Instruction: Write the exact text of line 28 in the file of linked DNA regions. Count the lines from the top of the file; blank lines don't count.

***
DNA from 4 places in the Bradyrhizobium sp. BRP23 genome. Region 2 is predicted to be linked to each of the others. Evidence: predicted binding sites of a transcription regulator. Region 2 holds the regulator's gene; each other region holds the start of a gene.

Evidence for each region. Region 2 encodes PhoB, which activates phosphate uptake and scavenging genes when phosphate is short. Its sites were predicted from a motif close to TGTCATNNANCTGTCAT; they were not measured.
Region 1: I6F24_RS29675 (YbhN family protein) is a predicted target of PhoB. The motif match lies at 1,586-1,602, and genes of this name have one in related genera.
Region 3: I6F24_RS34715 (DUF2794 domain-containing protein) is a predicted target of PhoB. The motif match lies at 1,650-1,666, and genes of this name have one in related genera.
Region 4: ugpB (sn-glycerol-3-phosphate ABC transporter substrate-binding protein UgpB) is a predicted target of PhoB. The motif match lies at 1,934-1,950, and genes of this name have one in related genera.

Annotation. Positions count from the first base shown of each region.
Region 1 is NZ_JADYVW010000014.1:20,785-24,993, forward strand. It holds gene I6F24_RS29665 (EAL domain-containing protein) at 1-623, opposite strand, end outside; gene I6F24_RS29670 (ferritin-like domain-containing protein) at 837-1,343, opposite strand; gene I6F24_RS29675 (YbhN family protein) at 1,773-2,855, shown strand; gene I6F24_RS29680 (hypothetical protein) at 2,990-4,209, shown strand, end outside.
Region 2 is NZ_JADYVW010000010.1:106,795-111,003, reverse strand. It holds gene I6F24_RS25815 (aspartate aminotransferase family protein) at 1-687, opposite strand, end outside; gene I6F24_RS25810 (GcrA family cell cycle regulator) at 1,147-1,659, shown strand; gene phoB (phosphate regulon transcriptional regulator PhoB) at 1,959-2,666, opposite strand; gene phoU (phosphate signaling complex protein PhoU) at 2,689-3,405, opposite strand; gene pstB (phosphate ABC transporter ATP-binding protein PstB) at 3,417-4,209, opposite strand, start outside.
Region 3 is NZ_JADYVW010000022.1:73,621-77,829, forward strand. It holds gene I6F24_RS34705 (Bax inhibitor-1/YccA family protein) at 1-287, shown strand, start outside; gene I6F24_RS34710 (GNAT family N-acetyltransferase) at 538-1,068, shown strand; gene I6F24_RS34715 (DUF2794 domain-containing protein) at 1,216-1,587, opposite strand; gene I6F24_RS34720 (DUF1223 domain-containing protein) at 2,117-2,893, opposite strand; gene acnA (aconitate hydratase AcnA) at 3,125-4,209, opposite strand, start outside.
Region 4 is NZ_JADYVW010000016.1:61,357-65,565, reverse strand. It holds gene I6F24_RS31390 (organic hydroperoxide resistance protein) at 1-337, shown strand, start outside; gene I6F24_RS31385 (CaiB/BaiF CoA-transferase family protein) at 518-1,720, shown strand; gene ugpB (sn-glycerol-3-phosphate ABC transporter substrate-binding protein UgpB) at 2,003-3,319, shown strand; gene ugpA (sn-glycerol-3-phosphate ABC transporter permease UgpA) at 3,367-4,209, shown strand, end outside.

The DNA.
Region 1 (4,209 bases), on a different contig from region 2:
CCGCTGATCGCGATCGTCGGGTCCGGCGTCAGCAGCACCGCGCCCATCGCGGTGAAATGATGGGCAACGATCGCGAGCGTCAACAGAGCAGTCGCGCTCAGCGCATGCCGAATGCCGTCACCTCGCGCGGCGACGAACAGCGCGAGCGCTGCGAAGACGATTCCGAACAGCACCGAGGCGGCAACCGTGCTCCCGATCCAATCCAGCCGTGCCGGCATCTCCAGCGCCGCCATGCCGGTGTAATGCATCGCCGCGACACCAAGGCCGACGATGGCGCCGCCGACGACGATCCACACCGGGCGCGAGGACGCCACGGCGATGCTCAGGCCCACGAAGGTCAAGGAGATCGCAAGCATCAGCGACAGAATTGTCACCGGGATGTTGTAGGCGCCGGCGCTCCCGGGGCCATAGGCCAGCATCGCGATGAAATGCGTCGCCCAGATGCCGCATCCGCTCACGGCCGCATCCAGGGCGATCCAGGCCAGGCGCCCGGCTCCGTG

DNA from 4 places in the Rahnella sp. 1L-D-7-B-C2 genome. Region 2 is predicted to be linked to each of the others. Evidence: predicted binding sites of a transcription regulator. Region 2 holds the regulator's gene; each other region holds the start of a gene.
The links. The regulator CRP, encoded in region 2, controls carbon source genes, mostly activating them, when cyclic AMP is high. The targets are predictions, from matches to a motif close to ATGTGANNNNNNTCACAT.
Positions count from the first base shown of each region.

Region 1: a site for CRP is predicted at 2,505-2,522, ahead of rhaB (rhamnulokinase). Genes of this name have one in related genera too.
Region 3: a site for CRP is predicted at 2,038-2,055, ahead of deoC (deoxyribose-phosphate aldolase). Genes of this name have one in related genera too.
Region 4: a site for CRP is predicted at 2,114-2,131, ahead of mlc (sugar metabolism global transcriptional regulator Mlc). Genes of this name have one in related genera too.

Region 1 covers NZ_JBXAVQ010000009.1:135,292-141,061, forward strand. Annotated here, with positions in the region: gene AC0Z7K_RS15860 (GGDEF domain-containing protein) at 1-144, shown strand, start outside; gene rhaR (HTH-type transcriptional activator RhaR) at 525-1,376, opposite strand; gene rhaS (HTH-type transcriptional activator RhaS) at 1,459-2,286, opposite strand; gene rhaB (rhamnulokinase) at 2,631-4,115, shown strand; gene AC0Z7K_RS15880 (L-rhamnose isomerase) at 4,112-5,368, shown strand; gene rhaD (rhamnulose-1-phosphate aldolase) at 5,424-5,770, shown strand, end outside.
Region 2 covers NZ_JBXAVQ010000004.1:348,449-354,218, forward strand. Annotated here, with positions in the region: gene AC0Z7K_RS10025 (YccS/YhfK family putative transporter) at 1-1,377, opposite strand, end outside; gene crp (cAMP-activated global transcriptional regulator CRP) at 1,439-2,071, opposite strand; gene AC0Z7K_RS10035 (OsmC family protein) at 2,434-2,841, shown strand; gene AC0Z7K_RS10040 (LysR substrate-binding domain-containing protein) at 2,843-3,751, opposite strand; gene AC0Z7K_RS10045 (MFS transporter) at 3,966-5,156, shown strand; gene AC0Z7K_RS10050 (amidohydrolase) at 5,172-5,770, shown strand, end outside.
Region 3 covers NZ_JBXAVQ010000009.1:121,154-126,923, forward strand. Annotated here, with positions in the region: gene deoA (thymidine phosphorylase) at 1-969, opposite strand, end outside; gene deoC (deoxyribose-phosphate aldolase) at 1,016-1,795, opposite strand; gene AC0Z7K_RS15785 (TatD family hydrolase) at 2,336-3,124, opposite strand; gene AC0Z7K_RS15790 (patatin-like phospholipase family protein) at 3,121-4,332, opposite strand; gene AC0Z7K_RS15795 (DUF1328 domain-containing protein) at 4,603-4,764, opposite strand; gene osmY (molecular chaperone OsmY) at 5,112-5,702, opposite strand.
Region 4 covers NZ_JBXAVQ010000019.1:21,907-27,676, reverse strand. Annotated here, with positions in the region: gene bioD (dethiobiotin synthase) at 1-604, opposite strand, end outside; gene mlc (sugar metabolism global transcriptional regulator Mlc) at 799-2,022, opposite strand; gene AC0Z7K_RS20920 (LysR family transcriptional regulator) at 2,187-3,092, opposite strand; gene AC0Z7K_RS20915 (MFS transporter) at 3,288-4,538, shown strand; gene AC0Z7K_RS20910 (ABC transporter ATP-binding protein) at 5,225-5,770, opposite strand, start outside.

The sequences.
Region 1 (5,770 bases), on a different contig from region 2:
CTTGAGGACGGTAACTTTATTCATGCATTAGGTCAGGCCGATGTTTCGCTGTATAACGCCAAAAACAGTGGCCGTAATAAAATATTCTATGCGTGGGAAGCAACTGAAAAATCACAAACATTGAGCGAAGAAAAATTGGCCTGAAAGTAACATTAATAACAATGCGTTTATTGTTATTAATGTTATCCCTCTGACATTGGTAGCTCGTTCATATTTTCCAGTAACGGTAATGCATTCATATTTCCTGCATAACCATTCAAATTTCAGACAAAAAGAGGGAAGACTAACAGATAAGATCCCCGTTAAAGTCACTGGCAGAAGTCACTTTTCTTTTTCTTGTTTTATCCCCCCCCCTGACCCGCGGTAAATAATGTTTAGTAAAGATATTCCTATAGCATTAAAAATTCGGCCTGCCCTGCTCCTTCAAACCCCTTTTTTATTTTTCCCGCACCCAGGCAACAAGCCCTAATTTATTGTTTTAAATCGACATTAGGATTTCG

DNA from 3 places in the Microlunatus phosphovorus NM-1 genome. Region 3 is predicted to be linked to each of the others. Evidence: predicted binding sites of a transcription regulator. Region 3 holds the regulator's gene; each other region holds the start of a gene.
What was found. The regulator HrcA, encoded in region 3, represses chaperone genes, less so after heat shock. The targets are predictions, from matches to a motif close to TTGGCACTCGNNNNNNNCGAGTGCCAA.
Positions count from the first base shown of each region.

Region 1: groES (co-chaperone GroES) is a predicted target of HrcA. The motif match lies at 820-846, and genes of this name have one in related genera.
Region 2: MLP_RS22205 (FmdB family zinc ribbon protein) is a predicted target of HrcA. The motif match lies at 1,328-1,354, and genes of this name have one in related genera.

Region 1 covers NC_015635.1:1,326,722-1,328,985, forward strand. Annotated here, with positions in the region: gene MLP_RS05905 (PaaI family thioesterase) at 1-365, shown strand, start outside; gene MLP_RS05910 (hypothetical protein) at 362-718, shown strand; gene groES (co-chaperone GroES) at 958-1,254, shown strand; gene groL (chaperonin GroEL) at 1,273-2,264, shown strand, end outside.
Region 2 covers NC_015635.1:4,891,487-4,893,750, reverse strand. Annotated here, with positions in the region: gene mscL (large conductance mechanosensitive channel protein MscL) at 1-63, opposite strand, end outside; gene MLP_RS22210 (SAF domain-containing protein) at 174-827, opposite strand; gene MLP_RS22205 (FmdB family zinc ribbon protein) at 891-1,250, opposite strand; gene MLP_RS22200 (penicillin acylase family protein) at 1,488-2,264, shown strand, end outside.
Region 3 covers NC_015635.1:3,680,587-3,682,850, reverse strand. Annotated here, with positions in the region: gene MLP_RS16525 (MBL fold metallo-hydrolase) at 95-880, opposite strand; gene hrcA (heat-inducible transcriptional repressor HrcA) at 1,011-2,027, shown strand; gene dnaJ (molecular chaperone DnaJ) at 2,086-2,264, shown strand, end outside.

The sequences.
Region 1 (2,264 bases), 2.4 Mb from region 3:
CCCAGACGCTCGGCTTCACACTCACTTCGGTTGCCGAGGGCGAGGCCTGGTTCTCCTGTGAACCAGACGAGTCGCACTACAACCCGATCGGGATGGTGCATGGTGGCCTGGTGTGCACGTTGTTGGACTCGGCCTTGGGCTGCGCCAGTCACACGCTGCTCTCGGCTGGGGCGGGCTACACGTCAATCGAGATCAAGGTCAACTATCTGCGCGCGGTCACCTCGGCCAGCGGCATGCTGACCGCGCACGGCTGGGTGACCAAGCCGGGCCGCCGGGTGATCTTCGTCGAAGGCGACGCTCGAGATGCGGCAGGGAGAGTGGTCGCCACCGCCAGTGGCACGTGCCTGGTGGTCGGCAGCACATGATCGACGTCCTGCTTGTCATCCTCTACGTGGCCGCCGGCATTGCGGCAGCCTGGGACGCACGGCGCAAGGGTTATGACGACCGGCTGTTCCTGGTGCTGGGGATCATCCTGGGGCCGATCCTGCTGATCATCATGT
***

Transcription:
What was found. The regulator HrcA, encoded in region 3, represses chaperone genes, less so after heat shock. The targets are predictions, from matches to a motif close to TTGGCACTCGNNNNNNNCGAGTGCCAA.